Saturday, December 6, 2008

compromise makes for a superhero

I didn't write about my brush with halloween when it happened, well, I don't know why. I think I forgot that these pictures were taken and I happened upon them today. If you really know me, then you might gasp to see me sitting with my dog, who's wearing a costume, participating in a trunk or treat. And that gasp would be accurate.

There's a lot to this story, so let me back up.

I don't do halloween. I was raised in a family and a church that didn't do halloween. Not at all. It just wasn't a holiday that we participated in, mostly because of the witchcraft elements and all that. We never had pumpkins, didn't dress up, didn't do candy. It just wasn't something we did. And I kept to that for years. When I lived with roommmates after college, sometimes they would give out candy, but I didn't help. It just wasn't my thing.

Then I got married.

Most of you might get the point right then and there. Marriage. The great compromise. The pull of someone else's lives and traditions. And our first big compromise came with halloween the first year, and then with Santa at Christmas (which we didn't do either.) My husband wanted to give out candy, and I did not. It was quite the discussion, but I think ultimately it was a moot point since we were gone that night. In the passing years it has come up again and again. I compromised wtih carving a pumpkin and putting it out, but he gave out the candy and I planned to be elsewhere.

And I can't really explain why halloween irks me so much. I mean, I know it's ingrained in me that it's evil, but I'm an adult, I should be able to make up my own mind. It's probably the candy. And the greedy kids, all hopped up on sugar. And the cold. Just not the best combination.

But this year the church held a trunk or treat thing, called a fall festival. And my husband wanted to do it. I said no. But somehow I ended up out there, freezing my butt off, calming a very nervous dog in a costume, handing out candy to kids. And call me a Scrooge, but it isn't what I called a good time.

Then there was the discussion afterwards, about why I hadn't the best time. And why I couldn't just let kids have fun. And why I had such a closed off mind. You know, you might have had one of those discussions yourself. And I think it came back to one should make you feel stupid because of how you were raised, and that's how I felt. I felt like my beliefs were less important than his beliefs. That's not good. So we talked about it some more and eventually called a truce. Halloween just isn't that important in the scheme of things.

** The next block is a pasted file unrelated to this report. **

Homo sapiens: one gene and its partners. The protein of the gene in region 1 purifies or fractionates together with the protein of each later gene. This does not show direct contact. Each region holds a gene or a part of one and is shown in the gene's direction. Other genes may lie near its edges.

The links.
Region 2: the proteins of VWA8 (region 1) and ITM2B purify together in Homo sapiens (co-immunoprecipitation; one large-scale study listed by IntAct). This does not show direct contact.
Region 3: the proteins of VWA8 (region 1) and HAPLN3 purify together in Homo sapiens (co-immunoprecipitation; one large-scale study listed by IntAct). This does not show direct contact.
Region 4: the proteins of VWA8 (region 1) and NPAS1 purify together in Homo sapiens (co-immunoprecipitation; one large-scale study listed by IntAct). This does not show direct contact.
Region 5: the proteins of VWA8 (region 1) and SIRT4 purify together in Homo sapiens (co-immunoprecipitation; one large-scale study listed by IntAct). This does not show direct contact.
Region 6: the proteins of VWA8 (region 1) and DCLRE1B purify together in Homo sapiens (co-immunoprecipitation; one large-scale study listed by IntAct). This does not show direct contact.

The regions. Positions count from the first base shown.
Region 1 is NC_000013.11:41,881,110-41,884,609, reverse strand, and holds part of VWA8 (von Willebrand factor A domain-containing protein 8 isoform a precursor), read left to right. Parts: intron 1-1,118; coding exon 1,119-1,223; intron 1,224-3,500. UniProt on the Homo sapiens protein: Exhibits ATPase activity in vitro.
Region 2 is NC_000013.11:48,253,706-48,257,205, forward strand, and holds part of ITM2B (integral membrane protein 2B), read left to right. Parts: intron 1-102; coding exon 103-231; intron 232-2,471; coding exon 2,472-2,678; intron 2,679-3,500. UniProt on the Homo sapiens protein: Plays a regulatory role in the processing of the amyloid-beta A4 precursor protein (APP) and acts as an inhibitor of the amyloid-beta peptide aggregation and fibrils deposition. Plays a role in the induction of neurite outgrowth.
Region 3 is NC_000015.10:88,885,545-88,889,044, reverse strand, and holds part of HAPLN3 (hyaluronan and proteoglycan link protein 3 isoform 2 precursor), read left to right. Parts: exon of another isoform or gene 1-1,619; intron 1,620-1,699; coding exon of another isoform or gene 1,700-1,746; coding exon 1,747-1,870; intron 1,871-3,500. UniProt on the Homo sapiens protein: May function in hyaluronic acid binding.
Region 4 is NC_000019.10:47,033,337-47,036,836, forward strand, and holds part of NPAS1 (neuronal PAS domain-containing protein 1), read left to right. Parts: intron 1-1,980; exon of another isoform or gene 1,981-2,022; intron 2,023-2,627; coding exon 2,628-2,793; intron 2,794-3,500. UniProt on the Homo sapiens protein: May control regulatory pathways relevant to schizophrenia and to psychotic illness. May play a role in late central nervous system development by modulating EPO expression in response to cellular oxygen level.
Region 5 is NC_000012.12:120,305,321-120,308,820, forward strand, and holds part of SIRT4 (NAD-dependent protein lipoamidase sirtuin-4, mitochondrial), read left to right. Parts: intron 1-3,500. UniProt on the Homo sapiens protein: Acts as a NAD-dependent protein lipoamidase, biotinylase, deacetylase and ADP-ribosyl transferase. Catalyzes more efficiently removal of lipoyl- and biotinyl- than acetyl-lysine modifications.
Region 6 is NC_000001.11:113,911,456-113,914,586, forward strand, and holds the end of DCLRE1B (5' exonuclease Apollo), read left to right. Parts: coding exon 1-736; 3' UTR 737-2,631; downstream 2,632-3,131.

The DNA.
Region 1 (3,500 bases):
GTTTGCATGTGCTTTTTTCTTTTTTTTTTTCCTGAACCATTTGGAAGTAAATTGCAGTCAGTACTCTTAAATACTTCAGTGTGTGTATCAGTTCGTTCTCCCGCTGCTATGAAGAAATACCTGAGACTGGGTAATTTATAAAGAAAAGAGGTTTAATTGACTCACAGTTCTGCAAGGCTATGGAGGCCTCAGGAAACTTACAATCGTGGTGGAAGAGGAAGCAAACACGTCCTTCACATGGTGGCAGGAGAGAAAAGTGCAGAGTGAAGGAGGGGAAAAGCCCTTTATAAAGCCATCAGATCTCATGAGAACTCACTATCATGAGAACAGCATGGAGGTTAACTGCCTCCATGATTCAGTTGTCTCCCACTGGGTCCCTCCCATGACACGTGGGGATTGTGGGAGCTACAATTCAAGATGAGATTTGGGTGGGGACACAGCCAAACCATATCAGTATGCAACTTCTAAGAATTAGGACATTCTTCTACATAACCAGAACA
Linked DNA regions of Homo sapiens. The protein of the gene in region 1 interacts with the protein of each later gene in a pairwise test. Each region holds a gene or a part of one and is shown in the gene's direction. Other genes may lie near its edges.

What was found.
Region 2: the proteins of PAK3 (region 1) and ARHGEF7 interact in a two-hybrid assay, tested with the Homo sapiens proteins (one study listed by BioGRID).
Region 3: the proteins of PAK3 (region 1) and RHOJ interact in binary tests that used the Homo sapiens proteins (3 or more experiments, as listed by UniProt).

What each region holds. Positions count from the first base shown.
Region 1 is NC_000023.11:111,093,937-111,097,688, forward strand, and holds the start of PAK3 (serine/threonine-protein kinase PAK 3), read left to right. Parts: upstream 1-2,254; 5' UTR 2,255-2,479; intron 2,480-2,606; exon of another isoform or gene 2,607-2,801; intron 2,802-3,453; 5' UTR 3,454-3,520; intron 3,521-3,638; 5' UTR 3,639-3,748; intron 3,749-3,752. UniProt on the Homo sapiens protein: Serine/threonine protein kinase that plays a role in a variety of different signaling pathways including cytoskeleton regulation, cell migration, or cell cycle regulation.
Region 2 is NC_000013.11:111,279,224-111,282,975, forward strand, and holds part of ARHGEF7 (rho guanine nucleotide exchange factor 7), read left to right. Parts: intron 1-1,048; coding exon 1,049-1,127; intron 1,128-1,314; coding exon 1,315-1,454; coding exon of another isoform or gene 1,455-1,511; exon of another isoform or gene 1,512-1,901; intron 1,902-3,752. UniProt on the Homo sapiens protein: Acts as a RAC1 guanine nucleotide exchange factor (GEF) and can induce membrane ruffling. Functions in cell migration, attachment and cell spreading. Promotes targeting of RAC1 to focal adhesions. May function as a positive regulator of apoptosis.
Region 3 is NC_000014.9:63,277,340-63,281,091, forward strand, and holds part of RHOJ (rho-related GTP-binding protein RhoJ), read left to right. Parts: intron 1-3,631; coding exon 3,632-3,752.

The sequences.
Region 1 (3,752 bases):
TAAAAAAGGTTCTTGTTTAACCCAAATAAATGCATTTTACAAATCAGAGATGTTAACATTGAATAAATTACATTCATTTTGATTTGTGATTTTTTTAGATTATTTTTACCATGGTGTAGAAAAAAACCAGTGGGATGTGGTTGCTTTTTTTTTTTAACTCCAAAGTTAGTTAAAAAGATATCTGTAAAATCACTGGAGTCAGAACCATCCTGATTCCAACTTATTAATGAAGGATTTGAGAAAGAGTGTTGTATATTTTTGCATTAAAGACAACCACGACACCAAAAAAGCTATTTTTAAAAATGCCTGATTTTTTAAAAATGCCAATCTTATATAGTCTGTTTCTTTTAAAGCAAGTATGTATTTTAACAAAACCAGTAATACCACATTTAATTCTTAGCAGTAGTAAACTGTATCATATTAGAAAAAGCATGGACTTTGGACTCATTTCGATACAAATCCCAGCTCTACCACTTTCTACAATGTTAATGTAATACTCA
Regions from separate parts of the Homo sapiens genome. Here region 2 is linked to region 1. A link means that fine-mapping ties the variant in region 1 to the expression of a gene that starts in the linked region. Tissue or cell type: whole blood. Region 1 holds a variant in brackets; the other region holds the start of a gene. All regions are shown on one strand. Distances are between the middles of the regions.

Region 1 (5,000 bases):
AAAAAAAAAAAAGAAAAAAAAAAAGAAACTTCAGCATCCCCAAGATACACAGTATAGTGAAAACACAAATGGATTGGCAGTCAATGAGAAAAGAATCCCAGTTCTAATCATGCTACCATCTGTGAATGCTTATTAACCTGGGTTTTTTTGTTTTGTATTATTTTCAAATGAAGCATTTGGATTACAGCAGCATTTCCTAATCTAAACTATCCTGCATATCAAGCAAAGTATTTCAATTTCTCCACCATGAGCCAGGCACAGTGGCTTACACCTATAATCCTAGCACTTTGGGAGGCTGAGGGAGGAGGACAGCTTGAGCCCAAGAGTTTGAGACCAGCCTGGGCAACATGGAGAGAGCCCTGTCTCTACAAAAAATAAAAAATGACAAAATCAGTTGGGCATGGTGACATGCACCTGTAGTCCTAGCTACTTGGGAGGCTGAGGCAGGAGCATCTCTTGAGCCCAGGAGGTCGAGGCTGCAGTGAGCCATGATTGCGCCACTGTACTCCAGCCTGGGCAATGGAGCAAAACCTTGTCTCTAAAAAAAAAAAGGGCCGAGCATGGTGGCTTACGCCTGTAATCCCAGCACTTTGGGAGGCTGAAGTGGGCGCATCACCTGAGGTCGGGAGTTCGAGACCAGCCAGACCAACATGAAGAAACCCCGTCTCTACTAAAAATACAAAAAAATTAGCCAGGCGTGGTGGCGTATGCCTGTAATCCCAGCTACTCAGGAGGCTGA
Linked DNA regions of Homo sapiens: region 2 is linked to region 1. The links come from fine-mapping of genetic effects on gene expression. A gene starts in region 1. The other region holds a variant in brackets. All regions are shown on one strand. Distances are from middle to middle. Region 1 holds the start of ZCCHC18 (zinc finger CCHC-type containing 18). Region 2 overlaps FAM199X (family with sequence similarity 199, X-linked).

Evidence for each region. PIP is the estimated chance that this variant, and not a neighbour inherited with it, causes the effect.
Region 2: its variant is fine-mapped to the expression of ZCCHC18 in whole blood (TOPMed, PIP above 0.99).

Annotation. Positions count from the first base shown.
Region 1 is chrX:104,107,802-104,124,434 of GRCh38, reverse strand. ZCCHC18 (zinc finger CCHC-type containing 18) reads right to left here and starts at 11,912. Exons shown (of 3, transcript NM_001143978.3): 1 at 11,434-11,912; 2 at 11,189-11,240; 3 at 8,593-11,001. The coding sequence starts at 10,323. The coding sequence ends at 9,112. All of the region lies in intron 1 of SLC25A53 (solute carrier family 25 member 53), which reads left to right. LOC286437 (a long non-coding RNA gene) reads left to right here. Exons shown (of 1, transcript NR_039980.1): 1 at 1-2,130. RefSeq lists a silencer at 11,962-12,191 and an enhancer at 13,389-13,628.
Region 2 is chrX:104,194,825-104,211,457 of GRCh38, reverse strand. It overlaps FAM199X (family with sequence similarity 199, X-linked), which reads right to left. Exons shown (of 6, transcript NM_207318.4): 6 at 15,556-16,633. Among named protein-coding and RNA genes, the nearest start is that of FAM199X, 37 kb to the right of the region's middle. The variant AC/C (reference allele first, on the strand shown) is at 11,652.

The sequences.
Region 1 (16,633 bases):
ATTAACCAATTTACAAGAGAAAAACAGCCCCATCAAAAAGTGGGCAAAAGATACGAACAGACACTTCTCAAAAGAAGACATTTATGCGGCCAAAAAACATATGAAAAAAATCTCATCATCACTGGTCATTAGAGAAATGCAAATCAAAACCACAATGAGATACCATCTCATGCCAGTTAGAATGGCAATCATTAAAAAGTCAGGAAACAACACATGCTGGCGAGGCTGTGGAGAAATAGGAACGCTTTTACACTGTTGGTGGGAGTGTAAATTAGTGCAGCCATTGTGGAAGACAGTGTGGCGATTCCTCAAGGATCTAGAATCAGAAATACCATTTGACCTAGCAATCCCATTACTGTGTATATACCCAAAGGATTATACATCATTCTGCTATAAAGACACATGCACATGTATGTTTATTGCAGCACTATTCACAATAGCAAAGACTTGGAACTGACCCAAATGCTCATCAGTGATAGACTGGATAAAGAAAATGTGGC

And this post isn't really about halloween, per se. It's more about how we give and take as couples. How two people really have to try to come together and agree on things, or to agree to disagree, which is sometimes how we leave things. Because you shouldn't have to concede defeat if you really believe that something is right or wrong.

Ultimately, all married couples have to figure out how to fight. Do you fight with angry words, or with calm discussions? Or is it somewhere in between? Do you come out the other side feeling better, or worse? Was it productive, or just venting? We try to make sure that we come to some agreement at the end as to how we are going to move forward. It's how we make it work.

How do you make it work?


Karin @ 6ByHisDesign said...

ooooooooooh Sissy! I love your tablescape! Too pretty! And I love those ornaments - what a find! I can see why they are your faves!

And as for arguing, shucks. We're children when it comes to fighting. There are few 'discussions' in this house. I'll blame my hubby's red hair....HA! Or our stubbornness...that's more like it!

Blessings as you continue to maneuver ... just wait til there are kids. Even more to discuss!

Denver Counselor said...

I've enjoyed your blog about relatonship issues. Issues of conflict in the relatonship can be resolved by being patient and loving in your response. I like the communication technique used by Imago marriage therapists: 1) paraphrase what you heard, 2)Validate your partner's position (even if you don't agree), 3)Empathize (walk in your partner's shoes) by giving example of how you "get it" from your own life.

Denver Counselor